Startup Street: Why Oyo Is The Most Sought-After Startup Workplace
This week on Startup Street, we take a deep-dive to understand why India’s young professionals want to work at hospitality startup Oyo. Google’s first ever Demo Day event in Asia yields an Indian winner. And how Kerala is continuing its push for homegrown ventures. Here’s what went on:
India’s Most Sought-After Startup
Hospitality chain Oyo is not only among India’s fastest growing startups. It is also the most-sought after startup by professionals. That’s according to a recent LinkedIn report which put Oyo on top of its annual ranking. The ranking is fueled by the engagement and job interest data of more than 50 million professionals in India.
Oyo’s success stems from the fact that the startup attempts to treat its employees as partners—or OYOpreneurs, as they are called. According to LinkedIn, that has imbibed among employees a sense of belonging and ownership in the company, which translated to a happier workforce.
“We promote an open and approachable work environment which is something that most professional look for in their workplace,” Dinesh Ramamurthi, chief human resources officer at Oyo, told BloombergQuint in an emailed interview. “This is one of the main reasons why young professionals love to be associated with the brand.”
But Oyo says it goes beyond just that.
To ensure transparency, the startup uses an artificial intelligence-powered chat-bot named Amber which can help the staff communicate with the top management in real time. The bot also gauges the behaviour and sentiment of staff which in turn helps the top management to engage with them and retain talent.
“This is a crucial aspect as in many cases, and employees tend to feel that their concerns are unheard and unaddressed. With this, we have been able to bridge the gap in communication between the top level management and staff at the grass root level,” Ramamurthi said. The startup has also been organising a quarterly town-hall to encourage free flow of information and ideas between employees and management.
Founded in 2013 by a then teenager Ritesh Agarwal, Oyo has build itself into one of India’s largest hospitality chains with a sprawling network of budget hotels. It has since expanded its network outside borders to Malaysia, UAE, China, Nepal, Indonesia and most recently the U.K. On the way, it has also earned the backing of Softbank Corp’s billionaire CEO Masayoshi Son. He has invested about $440 million in Oyo through Softbank’s Vision Fund, according to Crunchbase. Oyo has also pivoted to event management.
The firm now plans to hire 2,020 new employees—tech experts and engineers—by 2020.
When asked what Oyo looks for most in an employee, Ramamurthi said: “We look for problem-solvers.”
We seek hustle and high energy in potential employees. Cross-functional collaboration skills, intellectual ability, rigor and a sense of ownership are other prerequisites.Dinesh Ramamurthi, Chief HR Officer, Oyo
Healthcare Startup Bags Google Award
Bengaluru-based SigTuple has won the judges’ choice award at Google’s first Demo Day programme for Asia held in Shanghai earlier this week.
SigTuple was chosen for its “work in using artificial intelligence to support the healthcare system in India”, Google said in a blog post. SigTuple, founded in 2015, develops artificial intelligence solutions that aid in screening, managing, visualsation and analysis of medical data.
“SigTuple is what it is today because all of us aspired to make a huge social impact,” Apurv Anand, co-founder of the startup said. “This one is for our team back home.”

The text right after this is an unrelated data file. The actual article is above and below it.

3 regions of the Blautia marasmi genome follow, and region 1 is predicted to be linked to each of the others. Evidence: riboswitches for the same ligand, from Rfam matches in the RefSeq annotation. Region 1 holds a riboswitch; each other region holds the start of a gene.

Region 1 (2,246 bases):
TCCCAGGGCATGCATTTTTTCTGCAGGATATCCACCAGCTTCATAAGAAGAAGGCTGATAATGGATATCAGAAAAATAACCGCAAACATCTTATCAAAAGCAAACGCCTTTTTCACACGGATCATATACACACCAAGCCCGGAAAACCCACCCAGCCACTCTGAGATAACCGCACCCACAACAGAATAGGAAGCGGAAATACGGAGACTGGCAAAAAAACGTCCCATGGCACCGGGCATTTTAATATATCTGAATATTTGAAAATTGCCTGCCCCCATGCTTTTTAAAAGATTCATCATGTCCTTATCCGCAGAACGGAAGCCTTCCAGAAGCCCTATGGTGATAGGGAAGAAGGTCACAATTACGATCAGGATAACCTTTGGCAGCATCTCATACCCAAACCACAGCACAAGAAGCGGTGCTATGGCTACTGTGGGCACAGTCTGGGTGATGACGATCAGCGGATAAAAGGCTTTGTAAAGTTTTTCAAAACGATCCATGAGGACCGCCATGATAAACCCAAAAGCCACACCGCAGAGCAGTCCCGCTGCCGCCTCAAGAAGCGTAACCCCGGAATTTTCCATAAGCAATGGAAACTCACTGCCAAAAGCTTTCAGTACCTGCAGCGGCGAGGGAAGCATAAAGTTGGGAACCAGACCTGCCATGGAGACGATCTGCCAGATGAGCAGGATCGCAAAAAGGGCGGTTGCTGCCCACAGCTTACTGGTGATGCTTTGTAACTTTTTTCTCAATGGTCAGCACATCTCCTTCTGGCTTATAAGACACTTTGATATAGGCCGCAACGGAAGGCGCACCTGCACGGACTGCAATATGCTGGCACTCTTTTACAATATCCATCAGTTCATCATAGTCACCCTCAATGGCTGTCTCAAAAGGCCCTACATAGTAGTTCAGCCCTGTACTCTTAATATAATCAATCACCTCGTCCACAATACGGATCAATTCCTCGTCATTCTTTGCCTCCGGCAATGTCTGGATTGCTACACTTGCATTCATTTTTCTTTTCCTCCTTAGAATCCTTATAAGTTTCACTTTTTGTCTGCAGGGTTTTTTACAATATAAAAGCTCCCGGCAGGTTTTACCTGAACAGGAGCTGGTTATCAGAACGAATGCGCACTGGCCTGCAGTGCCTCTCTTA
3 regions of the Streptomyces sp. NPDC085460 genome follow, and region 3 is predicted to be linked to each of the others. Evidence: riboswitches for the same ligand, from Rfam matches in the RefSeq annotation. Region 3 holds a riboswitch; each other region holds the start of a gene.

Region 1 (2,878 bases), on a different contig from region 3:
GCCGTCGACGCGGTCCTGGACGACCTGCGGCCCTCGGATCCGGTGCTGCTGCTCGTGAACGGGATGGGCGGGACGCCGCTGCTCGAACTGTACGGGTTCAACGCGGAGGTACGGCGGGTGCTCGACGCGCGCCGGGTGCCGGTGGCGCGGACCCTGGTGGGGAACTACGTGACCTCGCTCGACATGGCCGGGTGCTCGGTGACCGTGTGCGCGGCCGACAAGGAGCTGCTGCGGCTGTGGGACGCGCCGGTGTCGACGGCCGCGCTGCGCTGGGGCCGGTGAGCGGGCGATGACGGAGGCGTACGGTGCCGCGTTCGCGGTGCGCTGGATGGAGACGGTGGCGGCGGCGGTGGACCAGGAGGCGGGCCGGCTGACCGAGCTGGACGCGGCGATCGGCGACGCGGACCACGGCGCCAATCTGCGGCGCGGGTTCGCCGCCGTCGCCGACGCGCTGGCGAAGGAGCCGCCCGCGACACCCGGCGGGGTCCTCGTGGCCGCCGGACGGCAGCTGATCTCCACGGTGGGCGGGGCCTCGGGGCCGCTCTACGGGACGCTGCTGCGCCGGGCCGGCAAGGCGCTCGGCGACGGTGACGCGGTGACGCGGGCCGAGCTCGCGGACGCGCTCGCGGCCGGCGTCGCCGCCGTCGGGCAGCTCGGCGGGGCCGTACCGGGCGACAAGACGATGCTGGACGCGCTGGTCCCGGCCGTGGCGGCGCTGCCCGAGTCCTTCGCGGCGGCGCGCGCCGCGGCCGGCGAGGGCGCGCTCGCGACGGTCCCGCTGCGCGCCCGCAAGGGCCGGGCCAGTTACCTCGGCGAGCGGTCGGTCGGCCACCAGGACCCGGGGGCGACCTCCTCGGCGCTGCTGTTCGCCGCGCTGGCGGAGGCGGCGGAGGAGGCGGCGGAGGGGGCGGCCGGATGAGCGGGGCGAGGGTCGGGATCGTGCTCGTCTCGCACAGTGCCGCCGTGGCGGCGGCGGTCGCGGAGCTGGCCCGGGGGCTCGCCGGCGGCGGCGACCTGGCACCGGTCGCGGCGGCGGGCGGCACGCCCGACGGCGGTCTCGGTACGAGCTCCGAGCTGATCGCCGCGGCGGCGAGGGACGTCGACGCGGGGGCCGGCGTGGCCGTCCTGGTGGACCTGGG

In March this year, Google CEO Sundar Pichai had announced the first Demo Day in Asia. The idea was to get the best startups from the Asia-Pacific region and help them pitch to top investment and venture capital firms. After going to “hundreds of applications” over the six months, Google selected 10 finalists and had them fly to Shanghai.
The judges included: Jenny Lee, Managing Partner at GGV Capital; Zheng Qing Sheng Partner at Sequoia Capital China; Plern Tee Suraphongchai, Partner at Ventura Capital; and Bradley Horowitz, Vice President of Product Management at Google.
The audience choice award went to Marham, a digital healthcare platform from Pakistan.
SigTuple was also part of Google’s Launchpad Accelerator last year where employees got two-weeks of training at the search giant’s California headquarters. They also received six months of mentorship, equity-free support, and access to Google’s engineers and credits to use its services.
According to Crunchbase it has raised about $25 million from Accel Partners and IDG Ventures.
Kerala’s Push For Homegrown Startups
Kerala’s government has decided it will purchase more software, services and applications from the startups of the state.
The state government has raised the cap on direct purchases to Rs 20 lakh a year from Rs 5 lakh earlier, according to a statement by the Kerala Startup Mission, the state's startup promotion agency. The startups from which the state departments can buy should be registered with the Department of Industrial Promotion and Policy.
There is a limitation. One purchasing officer can only make a maximum of two purchases in one year from a startup.
The decision has come after KSUM had submitted a proposal in an attempt to boost an already thriving startup ecosystem in Kerala. The government decision is in accordance with the policy of bringing government as an early marketplace and will provide a major boost for the start-up ecosystem in Kerala, the media statement said.
“This decision will help startups to work closely with government and come up with innovative solutions, which are useful for the departments,” said Saji Gopinath, CEO of KSUM in the statement. “The recent floods also proved the startups’ capability of supporting the government in disaster management.”